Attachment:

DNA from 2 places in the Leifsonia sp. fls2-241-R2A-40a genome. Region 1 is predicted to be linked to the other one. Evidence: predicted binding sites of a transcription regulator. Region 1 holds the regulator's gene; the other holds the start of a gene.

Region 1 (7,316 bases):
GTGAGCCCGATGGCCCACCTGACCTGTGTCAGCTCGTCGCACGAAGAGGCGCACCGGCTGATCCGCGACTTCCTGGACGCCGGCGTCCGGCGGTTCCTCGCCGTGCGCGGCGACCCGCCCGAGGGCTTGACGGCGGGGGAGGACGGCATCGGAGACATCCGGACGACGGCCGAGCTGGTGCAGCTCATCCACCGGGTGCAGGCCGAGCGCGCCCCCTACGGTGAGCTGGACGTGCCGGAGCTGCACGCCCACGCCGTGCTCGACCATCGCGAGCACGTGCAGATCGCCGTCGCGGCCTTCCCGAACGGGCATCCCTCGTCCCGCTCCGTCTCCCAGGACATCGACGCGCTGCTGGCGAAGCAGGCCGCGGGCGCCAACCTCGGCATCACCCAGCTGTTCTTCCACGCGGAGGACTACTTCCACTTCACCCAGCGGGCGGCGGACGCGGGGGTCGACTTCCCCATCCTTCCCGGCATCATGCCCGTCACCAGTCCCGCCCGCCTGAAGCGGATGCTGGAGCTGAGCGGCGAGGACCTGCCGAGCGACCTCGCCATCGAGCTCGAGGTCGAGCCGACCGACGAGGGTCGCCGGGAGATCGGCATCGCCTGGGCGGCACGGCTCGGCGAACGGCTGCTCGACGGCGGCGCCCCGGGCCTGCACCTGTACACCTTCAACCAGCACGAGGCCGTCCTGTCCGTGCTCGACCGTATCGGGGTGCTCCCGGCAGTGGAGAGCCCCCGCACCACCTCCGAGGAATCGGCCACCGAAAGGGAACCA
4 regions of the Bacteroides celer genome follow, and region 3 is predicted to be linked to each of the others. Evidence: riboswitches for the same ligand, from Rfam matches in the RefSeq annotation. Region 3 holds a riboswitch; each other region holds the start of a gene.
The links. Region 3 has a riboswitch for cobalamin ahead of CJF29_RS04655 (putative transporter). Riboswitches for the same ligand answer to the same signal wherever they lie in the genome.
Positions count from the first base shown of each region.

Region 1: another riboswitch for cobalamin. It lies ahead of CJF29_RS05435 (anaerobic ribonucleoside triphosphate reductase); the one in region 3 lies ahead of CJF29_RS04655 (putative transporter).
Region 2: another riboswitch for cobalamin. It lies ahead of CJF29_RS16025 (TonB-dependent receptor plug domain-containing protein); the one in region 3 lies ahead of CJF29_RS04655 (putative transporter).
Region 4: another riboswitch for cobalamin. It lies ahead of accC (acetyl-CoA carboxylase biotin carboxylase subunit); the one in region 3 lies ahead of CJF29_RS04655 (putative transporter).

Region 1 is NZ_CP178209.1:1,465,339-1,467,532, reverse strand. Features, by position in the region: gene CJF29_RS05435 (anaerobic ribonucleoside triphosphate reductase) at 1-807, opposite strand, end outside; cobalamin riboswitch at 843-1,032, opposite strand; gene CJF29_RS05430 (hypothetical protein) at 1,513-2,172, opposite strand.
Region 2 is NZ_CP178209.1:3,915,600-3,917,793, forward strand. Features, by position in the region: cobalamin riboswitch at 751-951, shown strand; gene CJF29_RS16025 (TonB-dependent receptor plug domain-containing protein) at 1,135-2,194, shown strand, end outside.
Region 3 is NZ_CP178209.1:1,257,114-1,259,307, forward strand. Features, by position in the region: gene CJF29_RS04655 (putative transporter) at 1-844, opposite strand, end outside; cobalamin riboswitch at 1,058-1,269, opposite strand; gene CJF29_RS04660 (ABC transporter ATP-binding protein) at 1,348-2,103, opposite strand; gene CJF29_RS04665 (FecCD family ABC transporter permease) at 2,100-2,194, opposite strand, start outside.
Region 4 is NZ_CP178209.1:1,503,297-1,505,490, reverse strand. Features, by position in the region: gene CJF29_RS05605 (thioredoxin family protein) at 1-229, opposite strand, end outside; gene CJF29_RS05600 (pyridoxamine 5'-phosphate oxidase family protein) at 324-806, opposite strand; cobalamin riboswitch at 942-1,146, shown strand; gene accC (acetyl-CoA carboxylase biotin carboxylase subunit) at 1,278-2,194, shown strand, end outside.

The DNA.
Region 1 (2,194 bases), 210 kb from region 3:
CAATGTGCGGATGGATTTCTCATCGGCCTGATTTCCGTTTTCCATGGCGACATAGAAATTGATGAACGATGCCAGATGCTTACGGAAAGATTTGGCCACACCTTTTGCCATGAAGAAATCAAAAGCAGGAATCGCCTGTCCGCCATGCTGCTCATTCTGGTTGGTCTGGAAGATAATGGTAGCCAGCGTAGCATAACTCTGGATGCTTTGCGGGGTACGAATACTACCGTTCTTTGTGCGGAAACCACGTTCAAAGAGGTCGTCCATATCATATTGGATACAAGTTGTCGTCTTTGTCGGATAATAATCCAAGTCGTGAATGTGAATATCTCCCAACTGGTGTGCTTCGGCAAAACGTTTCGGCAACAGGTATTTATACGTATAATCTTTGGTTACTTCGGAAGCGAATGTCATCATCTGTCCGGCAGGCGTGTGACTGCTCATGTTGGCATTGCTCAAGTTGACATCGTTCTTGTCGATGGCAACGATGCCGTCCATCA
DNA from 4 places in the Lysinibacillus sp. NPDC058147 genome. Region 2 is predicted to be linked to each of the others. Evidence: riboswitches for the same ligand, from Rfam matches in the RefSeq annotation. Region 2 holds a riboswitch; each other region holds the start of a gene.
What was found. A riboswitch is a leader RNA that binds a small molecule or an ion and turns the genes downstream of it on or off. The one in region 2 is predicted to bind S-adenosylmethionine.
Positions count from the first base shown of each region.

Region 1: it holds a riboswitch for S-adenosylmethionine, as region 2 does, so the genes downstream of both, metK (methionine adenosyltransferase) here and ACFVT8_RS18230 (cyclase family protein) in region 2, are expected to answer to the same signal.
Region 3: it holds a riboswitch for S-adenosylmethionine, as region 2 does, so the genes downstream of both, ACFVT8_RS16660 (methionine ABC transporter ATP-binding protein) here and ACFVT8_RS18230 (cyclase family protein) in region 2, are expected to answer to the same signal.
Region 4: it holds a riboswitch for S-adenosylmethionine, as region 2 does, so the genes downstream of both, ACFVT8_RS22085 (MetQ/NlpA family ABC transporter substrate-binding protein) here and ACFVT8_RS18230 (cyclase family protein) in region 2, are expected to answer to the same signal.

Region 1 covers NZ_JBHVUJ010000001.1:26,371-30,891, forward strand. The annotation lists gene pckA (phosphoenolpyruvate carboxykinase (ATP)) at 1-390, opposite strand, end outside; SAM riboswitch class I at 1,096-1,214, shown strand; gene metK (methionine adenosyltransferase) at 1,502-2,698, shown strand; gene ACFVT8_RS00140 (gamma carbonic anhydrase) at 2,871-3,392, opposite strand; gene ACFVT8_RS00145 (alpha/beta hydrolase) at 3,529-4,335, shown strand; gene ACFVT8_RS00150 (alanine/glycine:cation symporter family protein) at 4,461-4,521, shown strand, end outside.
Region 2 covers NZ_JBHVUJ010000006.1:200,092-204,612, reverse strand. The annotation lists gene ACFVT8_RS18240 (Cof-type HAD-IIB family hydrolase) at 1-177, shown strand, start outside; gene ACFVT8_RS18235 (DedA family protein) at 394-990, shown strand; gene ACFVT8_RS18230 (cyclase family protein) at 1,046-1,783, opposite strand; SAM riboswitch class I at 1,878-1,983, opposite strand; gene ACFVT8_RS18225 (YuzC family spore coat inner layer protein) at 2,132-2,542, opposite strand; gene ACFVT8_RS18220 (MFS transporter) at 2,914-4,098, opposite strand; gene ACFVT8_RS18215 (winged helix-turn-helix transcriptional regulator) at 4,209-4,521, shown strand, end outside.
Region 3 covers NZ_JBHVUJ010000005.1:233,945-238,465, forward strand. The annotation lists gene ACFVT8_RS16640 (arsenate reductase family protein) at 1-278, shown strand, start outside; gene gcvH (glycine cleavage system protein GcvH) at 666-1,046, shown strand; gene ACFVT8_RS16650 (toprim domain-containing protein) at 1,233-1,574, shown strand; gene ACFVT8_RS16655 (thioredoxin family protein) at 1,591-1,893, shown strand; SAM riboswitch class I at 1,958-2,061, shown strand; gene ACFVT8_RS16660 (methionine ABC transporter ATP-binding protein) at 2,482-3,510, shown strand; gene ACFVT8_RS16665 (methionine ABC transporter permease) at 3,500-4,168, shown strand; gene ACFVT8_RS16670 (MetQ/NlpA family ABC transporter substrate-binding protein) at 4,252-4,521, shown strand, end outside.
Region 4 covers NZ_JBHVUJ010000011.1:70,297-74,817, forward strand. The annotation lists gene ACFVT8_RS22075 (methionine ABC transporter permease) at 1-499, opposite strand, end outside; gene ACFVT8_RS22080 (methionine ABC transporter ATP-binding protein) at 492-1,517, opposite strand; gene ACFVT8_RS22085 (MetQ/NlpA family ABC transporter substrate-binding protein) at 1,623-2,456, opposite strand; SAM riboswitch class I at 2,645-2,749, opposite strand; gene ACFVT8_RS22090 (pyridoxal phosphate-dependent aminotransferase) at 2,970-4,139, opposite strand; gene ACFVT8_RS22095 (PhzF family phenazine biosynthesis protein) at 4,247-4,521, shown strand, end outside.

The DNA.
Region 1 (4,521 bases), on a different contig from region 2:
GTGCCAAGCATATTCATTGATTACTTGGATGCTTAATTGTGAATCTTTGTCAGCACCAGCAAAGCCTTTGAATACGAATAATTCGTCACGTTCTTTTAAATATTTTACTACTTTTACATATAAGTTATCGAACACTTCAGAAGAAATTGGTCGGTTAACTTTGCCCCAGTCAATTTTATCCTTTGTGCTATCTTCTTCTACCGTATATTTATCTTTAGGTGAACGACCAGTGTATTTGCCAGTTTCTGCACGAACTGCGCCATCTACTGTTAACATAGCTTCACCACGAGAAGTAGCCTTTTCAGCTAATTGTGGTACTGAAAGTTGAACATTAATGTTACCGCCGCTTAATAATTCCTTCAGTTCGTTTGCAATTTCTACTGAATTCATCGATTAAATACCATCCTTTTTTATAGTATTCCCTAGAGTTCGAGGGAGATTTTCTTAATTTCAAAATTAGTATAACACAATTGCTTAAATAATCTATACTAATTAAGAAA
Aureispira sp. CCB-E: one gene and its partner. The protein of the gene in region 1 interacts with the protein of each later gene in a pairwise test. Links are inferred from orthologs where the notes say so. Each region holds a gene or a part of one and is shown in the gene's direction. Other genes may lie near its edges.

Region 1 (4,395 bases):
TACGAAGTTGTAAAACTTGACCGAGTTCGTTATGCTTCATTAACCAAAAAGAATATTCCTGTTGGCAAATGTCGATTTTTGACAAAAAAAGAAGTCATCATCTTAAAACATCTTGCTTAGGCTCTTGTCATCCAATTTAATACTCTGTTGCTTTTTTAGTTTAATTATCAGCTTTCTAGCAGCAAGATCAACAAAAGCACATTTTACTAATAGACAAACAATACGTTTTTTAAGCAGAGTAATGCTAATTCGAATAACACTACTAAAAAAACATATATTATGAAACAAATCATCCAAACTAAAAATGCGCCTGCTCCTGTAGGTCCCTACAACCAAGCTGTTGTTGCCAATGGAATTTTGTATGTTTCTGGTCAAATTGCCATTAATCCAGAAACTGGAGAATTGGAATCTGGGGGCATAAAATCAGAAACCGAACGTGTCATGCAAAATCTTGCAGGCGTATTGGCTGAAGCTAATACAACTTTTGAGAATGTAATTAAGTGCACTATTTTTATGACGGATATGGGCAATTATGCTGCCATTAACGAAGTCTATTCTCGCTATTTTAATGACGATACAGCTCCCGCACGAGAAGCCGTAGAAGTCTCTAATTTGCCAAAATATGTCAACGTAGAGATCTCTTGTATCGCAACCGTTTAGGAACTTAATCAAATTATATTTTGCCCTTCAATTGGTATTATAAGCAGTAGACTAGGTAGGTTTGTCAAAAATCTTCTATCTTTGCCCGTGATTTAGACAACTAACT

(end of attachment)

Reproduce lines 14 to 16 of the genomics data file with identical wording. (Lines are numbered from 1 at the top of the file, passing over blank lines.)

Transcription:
The DNA.
Region 1 (2,194 bases), 210 kb from region 3:
CAATGTGCGGATGGATTTCTCATCGGCCTGATTTCCGTTTTCCATGGCGACATAGAAATTGATGAACGATGCCAGATGCTTACGGAAAGATTTGGCCACACCTTTTGCCATGAAGAAATCAAAAGCAGGAATCGCCTGTCCGCCATGCTGCTCATTCTGGTTGGTCTGGAAGATAATGGTAGCCAGCGTAGCATAACTCTGGATGCTTTGCGGGGTACGAATACTACCGTTCTTTGTGCGGAAACCACGTTCAAAGAGGTCGTCCATATCATATTGGATACAAGTTGTCGTCTTTGTCGGATAATAATCCAAGTCGTGAATGTGAATATCTCCCAACTGGTGTGCTTCGGCAAAACGTTTCGGCAACAGGTATTTATACGTATAATCTTTGGTTACTTCGGAAGCGAATGTCATCATCTGTCCGGCAGGCGTGTGACTGCTCATGTTGGCATTGCTCAAGTTGACATCGTTCTTGTCGATGGCAACGATGCCGTCCATCA